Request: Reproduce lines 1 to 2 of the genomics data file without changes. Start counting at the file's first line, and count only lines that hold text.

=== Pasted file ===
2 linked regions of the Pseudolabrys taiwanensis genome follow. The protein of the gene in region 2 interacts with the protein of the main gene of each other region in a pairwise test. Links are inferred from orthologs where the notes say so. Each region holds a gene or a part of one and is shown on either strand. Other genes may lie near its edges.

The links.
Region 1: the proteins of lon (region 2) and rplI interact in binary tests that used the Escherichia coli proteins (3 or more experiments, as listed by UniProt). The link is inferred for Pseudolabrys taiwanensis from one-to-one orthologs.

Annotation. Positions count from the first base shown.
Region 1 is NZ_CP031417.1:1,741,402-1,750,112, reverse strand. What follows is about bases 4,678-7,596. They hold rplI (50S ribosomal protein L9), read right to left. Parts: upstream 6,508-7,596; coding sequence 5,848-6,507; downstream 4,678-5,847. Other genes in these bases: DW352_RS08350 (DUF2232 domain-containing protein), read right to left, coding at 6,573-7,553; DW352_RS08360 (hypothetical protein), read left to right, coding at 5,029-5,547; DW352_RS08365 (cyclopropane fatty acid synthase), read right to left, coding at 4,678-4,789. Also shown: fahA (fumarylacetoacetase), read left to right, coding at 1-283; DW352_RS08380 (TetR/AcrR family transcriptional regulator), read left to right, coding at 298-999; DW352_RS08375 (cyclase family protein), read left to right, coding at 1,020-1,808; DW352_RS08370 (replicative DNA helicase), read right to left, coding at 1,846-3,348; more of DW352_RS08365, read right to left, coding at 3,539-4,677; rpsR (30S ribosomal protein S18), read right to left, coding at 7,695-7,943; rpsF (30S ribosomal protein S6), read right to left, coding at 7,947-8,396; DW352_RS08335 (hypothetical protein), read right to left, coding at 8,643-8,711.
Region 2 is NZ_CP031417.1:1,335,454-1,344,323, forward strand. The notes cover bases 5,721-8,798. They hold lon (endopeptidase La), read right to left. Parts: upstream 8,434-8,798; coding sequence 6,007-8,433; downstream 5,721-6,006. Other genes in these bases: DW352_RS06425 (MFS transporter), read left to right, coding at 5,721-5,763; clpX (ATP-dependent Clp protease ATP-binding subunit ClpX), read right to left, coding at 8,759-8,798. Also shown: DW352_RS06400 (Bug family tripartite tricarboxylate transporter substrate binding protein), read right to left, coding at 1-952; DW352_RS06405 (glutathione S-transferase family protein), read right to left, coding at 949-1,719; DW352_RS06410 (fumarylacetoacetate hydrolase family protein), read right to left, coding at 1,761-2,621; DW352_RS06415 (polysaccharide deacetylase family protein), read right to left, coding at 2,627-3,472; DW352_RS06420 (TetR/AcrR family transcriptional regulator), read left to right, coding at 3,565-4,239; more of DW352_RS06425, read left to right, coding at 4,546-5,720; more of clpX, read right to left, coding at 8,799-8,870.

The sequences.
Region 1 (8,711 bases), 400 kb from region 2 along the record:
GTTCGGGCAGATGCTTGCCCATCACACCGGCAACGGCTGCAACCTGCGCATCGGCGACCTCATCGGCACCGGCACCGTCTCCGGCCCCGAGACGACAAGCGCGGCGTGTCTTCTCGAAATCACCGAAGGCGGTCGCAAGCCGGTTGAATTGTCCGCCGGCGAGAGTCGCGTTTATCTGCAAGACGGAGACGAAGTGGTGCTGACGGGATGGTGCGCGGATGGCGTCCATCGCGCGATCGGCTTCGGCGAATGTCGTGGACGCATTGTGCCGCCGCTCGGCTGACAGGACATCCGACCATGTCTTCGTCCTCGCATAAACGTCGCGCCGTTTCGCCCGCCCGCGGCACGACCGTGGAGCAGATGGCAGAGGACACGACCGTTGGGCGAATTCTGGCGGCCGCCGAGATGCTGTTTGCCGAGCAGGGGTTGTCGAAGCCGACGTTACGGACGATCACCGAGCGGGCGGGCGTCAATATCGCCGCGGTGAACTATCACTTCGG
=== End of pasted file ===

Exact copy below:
2 linked regions of the Pseudolabrys taiwanensis genome follow. The protein of the gene in region 2 interacts with the protein of the main gene of each other region in a pairwise test. Links are inferred from orthologs where the notes say so. Each region holds a gene or a part of one and is shown on either strand. Other genes may lie near its edges.

The links.